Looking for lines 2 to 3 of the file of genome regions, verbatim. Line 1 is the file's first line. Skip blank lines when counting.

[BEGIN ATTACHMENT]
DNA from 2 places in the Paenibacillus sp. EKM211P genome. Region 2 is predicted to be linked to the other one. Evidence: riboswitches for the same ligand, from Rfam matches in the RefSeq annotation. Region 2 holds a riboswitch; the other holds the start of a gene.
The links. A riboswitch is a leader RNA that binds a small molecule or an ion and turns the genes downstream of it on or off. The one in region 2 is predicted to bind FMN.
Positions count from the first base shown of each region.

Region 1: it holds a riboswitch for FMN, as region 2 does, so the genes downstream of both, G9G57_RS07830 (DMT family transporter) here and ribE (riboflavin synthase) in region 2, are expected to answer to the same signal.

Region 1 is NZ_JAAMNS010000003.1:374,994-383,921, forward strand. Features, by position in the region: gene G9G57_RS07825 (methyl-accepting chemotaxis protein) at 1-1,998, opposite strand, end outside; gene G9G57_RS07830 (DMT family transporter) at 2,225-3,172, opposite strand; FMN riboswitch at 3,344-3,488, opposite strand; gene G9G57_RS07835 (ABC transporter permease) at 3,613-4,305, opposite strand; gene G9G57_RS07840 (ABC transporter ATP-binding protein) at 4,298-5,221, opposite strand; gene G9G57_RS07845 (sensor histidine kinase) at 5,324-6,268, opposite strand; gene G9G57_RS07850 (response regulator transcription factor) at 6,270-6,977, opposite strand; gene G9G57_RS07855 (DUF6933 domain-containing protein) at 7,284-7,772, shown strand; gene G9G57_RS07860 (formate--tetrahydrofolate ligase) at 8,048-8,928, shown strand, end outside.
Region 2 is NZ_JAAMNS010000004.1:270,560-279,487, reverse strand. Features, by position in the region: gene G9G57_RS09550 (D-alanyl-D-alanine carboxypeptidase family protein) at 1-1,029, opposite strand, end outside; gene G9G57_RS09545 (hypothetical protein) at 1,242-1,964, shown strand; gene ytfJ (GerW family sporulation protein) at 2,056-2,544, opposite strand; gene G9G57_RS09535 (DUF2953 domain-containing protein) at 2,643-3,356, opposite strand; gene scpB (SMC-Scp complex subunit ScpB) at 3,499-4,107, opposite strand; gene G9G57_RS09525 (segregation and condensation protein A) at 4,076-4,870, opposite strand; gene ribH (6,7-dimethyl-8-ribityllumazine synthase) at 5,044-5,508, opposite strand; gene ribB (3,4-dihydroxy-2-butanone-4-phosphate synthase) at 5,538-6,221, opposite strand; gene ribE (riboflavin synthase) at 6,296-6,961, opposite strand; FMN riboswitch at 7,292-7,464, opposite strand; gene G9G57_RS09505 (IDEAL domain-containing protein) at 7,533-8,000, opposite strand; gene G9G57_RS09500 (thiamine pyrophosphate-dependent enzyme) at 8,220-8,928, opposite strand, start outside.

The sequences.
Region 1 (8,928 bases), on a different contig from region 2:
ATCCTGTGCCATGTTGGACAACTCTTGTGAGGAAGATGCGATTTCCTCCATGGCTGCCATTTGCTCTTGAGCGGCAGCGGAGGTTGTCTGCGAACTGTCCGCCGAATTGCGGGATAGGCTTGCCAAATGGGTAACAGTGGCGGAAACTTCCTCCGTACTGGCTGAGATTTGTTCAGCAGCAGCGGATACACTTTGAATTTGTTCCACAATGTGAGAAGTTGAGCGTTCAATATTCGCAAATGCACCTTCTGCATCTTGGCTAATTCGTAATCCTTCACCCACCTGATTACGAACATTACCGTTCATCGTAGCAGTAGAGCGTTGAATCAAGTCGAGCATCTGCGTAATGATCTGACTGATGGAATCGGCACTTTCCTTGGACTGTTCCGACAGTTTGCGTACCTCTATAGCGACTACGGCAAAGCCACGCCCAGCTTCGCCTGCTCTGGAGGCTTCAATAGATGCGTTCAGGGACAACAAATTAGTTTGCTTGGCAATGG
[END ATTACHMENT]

The links. A riboswitch is a leader RNA that binds a small molecule or an ion and turns the genes downstream of it on or off. The one in region 2 is predicted to bind FMN.
Positions count from the first base shown of each region.